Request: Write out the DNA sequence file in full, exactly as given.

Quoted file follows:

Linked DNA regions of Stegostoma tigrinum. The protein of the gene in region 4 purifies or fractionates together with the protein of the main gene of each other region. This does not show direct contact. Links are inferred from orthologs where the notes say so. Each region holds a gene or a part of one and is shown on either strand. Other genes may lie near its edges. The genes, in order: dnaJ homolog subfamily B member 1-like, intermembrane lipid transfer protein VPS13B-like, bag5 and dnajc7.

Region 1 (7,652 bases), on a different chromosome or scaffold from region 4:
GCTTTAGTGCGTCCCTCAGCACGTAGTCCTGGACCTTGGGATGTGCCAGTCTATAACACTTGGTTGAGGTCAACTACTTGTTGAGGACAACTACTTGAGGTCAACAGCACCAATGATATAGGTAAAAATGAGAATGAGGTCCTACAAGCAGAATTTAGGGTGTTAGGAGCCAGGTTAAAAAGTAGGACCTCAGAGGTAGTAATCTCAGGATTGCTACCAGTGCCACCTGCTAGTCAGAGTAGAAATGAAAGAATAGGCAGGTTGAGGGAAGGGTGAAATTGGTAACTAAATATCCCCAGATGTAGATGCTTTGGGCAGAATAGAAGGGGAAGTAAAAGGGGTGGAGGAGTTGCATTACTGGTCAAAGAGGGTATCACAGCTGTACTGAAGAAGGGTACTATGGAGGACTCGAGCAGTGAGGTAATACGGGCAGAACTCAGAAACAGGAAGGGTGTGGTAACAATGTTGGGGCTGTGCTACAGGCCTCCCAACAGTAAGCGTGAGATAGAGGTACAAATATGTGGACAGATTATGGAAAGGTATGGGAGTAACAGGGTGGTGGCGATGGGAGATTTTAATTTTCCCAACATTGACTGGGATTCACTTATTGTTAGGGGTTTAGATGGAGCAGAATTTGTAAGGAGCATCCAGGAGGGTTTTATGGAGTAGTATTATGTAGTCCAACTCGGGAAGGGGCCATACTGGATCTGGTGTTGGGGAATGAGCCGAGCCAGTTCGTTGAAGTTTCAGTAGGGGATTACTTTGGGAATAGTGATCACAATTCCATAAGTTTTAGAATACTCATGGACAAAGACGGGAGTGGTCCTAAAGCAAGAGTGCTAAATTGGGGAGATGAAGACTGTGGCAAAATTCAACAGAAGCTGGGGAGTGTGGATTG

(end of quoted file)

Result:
Linked DNA regions of Stegostoma tigrinum. The protein of the gene in region 4 purifies or fractionates together with the protein of the main gene of each other region. This does not show direct contact. Links are inferred from orthologs where the notes say so. Each region holds a gene or a part of one and is shown on either strand. Other genes may lie near its edges. The genes, in order: dnaJ homolog subfamily B member 1-like, intermembrane lipid transfer protein VPS13B-like, bag5 and dnajc7.

Region 1 (7,652 bases), on a different chromosome or scaffold from region 4:
GCTTTAGTGCGTCCCTCAGCACGTAGTCCTGGACCTTGGGATGTGCCAGTCTATAACACTTGGTTGAGGTCAACTACTTGTTGAGGACAACTACTTGAGGTCAACAGCACCAATGATATAGGTAAAAATGAGAATGAGGTCCTACAAGCAGAATTTAGGGTGTTAGGAGCCAGGTTAAAAAGTAGGACCTCAGAGGTAGTAATCTCAGGATTGCTACCAGTGCCACCTGCTAGTCAGAGTAGAAATGAAAGAATAGGCAGGTTGAGGGAAGGGTGAAATTGGTAACTAAATATCCCCAGATGTAGATGCTTTGGGCAGAATAGAAGGGGAAGTAAAAGGGGTGGAGGAGTTGCATTACTGGTCAAAGAGGGTATCACAGCTGTACTGAAGAAGGGTACTATGGAGGACTCGAGCAGTGAGGTAATACGGGCAGAACTCAGAAACAGGAAGGGTGTGGTAACAATGTTGGGGCTGTGCTACAGGCCTCCCAACAGTAAGCGTGAGATAGAGGTACAAATATGTGGACAGATTATGGAAAGGTATGGGAGTAACAGGGTGGTGGCGATGGGAGATTTTAATTTTCCCAACATTGACTGGGATTCACTTATTGTTAGGGGTTTAGATGGAGCAGAATTTGTAAGGAGCATCCAGGAGGGTTTTATGGAGTAGTATTATGTAGTCCAACTCGGGAAGGGGCCATACTGGATCTGGTGTTGGGGAATGAGCCGAGCCAGTTCGTTGAAGTTTCAGTAGGGGATTACTTTGGGAATAGTGATCACAATTCCATAAGTTTTAGAATACTCATGGACAAAGACGGGAGTGGTCCTAAAGCAAGAGTGCTAAATTGGGGAGATGAAGACTGTGGCAAAATTCAACAGAAGCTGGGGAGTGTGGATTG